Defense Secretary Robert Gates is slated to attend the dedication ceremony for the new Normandy American Cemetery Visitor Center in Colleville-sur-Mer, France, on Wednesday.

Gates will serve as the keynote speaker as the American Battle Monuments Commission dedicates the center at 10:30 a.m., marking the 63rd anniversary of the D-Day landings.

The new visitor center’s exhibits tell stories of courage and sacrifice and put the D-Day landings and follow-up battles in Europe into perspective as one of the greatest military achievements, according to a commission press release.

The commission opened the Colleville-sur-Mer center May 26 for the Memorial Day weekend crowds. With about 1 million visitors annually, Normandy is the commission’s most visited cemetery.

The commission, an independent agency of the U.S. government, maintains 24 overseas cemeteries and 25 federal memorials, monuments and markers in 15 countries.

Also scheduled to attend Wednesday’s ceremony are U.S. Ambassador to France Craig Stapleton; Medal of Honor recipient Walter Ehlers, who was in the first wave to hit Omaha Beach on D-Day; and retired Army Gen. Frederick Franks Jr., VII Corps commander during Operation Desert Storm and now chairman of the American Battle Monuments Commission.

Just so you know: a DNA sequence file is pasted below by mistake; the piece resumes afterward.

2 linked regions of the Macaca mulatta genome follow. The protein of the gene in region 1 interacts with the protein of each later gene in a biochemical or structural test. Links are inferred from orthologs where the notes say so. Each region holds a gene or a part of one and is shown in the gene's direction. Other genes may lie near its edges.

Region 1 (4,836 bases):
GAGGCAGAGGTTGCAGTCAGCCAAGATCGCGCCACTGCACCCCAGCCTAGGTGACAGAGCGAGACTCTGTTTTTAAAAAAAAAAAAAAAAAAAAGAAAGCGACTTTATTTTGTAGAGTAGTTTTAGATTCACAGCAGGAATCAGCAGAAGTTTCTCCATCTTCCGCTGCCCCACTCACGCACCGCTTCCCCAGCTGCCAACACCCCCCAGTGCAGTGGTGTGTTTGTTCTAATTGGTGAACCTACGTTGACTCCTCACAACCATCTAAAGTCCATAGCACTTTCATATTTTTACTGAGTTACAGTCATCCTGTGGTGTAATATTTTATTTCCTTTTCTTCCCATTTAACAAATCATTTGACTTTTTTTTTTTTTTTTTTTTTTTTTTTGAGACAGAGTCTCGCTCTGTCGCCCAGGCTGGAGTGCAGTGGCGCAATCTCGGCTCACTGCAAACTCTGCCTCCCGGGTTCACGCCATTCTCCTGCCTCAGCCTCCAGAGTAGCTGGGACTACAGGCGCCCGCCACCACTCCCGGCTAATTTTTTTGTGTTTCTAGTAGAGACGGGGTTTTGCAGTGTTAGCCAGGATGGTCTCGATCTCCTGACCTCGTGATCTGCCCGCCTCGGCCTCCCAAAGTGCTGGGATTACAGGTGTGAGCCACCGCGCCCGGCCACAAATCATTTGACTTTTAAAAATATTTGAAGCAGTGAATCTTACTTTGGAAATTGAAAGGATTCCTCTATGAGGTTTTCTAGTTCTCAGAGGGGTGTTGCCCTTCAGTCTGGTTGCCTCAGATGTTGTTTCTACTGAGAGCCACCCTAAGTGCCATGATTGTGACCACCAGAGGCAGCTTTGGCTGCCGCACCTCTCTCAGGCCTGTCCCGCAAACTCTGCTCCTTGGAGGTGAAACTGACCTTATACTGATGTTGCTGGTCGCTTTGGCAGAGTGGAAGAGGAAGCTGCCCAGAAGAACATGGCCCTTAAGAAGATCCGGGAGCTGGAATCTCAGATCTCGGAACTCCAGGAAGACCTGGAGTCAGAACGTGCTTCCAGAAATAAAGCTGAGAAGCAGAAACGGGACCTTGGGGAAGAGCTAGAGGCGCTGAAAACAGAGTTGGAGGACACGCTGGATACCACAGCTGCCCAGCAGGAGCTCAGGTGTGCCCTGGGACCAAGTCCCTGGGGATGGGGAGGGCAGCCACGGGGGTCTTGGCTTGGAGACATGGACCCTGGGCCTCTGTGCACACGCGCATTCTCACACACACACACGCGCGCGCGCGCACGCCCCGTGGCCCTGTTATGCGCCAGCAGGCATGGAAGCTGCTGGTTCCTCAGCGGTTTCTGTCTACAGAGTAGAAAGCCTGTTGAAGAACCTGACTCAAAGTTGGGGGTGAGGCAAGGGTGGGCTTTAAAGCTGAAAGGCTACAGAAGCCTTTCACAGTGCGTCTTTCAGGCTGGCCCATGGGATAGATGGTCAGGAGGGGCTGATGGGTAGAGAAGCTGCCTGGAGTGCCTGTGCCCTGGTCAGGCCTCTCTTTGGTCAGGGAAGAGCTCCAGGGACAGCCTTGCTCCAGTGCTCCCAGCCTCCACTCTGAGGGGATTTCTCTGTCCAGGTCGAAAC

Wednesday’s ceremony is open to the public, though World War II veterans and families of those buried in the cemetery will be given priority seating. Those planning to attend should arrive an hour before the event and be seated by 10 a.m.

Regular hours for the center will be 9 a.m. to 6 p.m. until Labor Day and 9 a.m. to 5 p.m. after Labor Day, and admission is free.

Normandy American Cemetery, overlooking Omaha Beach, is the final resting place of 9,387 Americans; another 1,557 are memorialized in the Garden of the Missing.

For more information about the Normandy American Cemetery Visitor Center and the American Battle Monuments Commission, visit

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